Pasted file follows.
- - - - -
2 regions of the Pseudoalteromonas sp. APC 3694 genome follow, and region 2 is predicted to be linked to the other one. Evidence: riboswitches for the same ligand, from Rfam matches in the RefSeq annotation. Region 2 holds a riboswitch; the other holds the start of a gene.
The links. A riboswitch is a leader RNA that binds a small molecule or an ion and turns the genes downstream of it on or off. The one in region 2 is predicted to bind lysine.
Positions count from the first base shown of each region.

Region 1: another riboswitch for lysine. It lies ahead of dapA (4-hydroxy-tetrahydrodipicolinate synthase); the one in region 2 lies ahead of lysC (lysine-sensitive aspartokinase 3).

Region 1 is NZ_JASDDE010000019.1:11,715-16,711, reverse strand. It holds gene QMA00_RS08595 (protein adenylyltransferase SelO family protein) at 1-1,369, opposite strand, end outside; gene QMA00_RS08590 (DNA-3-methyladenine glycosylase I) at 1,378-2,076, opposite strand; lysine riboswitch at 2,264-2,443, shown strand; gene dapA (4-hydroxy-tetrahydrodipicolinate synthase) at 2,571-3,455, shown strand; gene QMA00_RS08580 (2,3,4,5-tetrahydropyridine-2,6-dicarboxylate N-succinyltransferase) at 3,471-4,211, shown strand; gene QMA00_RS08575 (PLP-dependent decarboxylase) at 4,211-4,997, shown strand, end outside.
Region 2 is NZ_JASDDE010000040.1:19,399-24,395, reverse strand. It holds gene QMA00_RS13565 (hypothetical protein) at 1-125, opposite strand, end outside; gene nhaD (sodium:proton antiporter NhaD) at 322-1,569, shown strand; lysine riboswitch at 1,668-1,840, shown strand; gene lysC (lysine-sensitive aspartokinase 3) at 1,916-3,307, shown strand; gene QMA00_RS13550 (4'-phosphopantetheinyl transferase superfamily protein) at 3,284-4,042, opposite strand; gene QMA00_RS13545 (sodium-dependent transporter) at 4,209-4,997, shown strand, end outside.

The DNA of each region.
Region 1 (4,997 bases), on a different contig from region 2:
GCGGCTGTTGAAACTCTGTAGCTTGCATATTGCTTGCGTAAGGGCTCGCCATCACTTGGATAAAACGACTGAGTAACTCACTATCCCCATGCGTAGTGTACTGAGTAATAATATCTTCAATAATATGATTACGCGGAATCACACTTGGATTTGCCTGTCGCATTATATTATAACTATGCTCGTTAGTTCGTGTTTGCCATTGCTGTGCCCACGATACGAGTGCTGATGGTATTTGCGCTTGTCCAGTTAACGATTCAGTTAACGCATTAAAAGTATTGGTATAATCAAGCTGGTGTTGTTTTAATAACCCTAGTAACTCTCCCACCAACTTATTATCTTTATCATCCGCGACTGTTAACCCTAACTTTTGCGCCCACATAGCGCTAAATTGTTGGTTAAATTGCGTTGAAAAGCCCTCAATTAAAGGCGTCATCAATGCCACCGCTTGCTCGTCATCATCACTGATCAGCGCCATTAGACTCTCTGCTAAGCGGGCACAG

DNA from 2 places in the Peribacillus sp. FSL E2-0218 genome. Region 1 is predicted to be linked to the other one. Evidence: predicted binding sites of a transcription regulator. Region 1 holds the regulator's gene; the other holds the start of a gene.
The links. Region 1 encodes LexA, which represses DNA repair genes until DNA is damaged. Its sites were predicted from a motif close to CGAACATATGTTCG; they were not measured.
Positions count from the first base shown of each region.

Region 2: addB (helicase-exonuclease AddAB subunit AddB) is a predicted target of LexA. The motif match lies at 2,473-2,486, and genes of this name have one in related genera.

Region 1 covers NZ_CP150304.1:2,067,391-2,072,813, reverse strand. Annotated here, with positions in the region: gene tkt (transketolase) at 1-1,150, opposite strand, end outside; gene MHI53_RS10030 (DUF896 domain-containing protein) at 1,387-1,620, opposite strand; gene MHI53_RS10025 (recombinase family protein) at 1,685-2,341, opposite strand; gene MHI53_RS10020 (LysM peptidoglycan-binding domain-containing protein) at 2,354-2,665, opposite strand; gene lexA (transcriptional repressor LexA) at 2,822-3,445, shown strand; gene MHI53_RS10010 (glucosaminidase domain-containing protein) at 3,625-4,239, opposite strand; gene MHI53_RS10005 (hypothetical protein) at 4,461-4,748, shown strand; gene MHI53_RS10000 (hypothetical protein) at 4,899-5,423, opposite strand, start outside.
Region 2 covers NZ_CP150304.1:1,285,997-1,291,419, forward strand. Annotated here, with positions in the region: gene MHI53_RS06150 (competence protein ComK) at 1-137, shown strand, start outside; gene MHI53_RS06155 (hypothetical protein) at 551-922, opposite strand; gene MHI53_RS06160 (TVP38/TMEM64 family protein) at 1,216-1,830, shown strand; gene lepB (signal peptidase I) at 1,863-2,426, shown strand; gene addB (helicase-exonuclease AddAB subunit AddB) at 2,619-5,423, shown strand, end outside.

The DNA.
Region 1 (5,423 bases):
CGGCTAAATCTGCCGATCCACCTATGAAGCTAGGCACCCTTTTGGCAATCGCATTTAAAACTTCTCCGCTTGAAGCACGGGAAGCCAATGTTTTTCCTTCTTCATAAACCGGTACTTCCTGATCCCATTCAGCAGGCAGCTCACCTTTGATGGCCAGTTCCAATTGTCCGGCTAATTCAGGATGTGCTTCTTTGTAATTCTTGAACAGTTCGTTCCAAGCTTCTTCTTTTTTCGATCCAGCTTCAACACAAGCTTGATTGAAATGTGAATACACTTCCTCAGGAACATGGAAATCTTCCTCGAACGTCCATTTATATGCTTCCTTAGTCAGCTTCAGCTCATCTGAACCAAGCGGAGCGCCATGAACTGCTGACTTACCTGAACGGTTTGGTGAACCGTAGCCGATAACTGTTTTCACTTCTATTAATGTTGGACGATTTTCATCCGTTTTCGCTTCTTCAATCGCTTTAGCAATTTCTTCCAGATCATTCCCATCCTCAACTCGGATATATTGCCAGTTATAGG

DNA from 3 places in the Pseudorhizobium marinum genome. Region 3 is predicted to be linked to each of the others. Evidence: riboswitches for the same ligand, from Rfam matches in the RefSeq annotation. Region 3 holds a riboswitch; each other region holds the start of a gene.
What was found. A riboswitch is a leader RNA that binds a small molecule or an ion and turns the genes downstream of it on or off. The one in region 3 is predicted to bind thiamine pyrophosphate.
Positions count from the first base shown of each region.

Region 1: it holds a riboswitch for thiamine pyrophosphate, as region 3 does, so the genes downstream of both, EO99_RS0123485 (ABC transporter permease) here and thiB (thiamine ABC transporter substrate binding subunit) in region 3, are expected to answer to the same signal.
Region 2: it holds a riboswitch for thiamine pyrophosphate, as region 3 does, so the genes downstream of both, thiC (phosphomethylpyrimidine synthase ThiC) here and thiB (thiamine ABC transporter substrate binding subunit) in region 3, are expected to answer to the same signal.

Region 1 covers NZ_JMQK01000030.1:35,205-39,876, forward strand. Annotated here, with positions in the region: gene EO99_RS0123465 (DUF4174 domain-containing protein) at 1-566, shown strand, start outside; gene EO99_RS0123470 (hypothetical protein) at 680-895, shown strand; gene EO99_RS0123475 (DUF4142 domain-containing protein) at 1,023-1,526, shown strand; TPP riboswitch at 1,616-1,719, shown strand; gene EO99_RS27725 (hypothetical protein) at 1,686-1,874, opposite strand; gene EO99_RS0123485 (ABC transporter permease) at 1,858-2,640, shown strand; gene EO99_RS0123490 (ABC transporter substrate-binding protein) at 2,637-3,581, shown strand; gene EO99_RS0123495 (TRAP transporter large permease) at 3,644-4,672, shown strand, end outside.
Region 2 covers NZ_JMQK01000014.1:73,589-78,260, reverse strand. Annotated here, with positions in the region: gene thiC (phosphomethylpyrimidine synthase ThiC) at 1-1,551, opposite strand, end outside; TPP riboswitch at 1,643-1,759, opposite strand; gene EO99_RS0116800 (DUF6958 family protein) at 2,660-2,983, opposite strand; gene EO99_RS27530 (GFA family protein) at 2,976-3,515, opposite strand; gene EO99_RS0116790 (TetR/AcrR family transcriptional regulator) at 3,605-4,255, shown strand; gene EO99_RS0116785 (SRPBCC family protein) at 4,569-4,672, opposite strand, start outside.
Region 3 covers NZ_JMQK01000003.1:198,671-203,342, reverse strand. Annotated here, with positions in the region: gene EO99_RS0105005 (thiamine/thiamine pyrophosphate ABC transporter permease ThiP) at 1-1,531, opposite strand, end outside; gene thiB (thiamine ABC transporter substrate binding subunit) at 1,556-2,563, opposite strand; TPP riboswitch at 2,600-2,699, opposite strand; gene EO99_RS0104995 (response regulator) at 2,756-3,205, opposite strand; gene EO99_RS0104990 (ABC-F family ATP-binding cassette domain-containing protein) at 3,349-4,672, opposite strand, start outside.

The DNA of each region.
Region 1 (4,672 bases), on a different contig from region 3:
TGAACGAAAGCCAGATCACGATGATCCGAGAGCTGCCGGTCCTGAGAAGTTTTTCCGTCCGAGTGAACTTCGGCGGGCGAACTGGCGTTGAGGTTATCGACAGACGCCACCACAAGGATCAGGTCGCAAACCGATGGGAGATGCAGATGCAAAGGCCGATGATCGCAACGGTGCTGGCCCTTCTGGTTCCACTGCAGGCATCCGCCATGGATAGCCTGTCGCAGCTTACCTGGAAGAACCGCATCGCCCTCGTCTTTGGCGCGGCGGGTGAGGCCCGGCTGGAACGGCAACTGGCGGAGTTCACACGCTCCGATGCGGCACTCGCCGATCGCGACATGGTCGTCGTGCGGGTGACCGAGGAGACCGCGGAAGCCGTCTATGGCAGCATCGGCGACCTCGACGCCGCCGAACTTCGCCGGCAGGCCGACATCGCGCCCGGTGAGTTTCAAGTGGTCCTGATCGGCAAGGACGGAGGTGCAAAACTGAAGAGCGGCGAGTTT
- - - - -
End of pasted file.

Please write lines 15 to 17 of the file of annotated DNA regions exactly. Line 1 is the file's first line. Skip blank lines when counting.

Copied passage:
Region 2 covers NZ_CP150304.1:1,285,997-1,291,419, forward strand. Annotated here, with positions in the region: gene MHI53_RS06150 (competence protein ComK) at 1-137, shown strand, start outside; gene MHI53_RS06155 (hypothetical protein) at 551-922, opposite strand; gene MHI53_RS06160 (TVP38/TMEM64 family protein) at 1,216-1,830, shown strand; gene lepB (signal peptidase I) at 1,863-2,426, shown strand; gene addB (helicase-exonuclease AddAB subunit AddB) at 2,619-5,423, shown strand, end outside.

The DNA.
Region 1 (5,423 bases):